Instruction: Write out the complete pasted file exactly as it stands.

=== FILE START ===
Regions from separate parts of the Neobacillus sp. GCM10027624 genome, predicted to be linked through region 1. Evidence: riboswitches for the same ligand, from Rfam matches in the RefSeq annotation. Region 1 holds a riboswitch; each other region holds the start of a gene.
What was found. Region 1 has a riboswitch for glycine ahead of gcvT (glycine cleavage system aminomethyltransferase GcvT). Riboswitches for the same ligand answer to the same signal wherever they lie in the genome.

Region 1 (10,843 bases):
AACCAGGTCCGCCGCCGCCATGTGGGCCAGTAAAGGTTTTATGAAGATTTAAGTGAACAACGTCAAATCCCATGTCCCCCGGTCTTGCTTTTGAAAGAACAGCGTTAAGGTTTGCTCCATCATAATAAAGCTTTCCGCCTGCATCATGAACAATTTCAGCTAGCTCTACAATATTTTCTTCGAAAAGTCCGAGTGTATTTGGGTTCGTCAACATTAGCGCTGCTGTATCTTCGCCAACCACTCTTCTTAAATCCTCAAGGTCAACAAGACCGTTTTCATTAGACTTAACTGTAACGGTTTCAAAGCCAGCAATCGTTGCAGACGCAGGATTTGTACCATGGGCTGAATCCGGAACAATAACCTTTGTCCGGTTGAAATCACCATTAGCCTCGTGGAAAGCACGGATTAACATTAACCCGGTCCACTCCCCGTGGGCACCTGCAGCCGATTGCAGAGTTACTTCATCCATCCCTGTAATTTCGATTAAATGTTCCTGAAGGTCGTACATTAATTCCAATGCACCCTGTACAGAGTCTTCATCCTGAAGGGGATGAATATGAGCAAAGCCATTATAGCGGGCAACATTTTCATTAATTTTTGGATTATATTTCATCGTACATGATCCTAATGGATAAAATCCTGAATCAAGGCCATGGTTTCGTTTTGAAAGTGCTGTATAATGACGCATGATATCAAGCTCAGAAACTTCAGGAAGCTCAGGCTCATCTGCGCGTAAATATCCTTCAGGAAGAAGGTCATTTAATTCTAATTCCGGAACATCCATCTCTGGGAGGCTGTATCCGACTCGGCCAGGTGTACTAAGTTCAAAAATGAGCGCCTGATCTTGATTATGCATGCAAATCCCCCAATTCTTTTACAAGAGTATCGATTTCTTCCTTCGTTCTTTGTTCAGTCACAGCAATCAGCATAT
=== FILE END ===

Regions from separate parts of the Neobacillus sp. GCM10027624 genome, predicted to be linked through region 1. Evidence: riboswitches for the same ligand, from Rfam matches in the RefSeq annotation. Region 1 holds a riboswitch; each other region holds the start of a gene.
What was found. Region 1 has a riboswitch for glycine ahead of gcvT (glycine cleavage system aminomethyltransferase GcvT). Riboswitches for the same ligand answer to the same signal wherever they lie in the genome.

Region 1 (10,843 bases):
AACCAGGTCCGCCGCCGCCATGTGGGCCAGTAAAGGTTTTATGAAGATTTAAGTGAACAACGTCAAATCCCATGTCCCCCGGTCTTGCTTTTGAAAGAACAGCGTTAAGGTTTGCTCCATCATAATAAAGCTTTCCGCCTGCATCATGAACAATTTCAGCTAGCTCTACAATATTTTCTTCGAAAAGTCCGAGTGTATTTGGGTTCGTCAACATTAGCGCTGCTGTATCTTCGCCAACCACTCTTCTTAAATCCTCAAGGTCAACAAGACCGTTTTCATTAGACTTAACTGTAACGGTTTCAAAGCCAGCAATCGTTGCAGACGCAGGATTTGTACCATGGGCTGAATCCGGAACAATAACCTTTGTCCGGTTGAAATCACCATTAGCCTCGTGGAAAGCACGGATTAACATTAACCCGGTCCACTCCCCGTGGGCACCTGCAGCCGATTGCAGAGTTACTTCATCCATCCCTGTAATTTCGATTAAATGTTCCTGAAGGTCGTACATTAATTCCAATGCACCCTGTACAGAGTCTTCATCCTGAAGGGGATGAATATGAGCAAAGCCATTATAGCGGGCAACATTTTCATTAATTTTTGGATTATATTTCATCGTACATGATCCTAATGGATAAAATCCTGAATCAAGGCCATGGTTTCGTTTTGAAAGTGCTGTATAATGACGCATGATATCAAGCTCAGAAACTTCAGGAAGCTCAGGCTCATCTGCGCGTAAATATCCTTCAGGAAGAAGGTCATTTAATTCTAATTCCGGAACATCCATCTCTGGGAGGCTGTATCCGACTCGGCCAGGTGTACTAAGTTCAAAAATGAGCGCCTGATCTTGATTATGCATGCAAATCCCCCAATTCTTTTACAAGAGTATCGATTTCTTCCTTCGTTCTTTGTTCAGTCACAGCAATCAGCATAT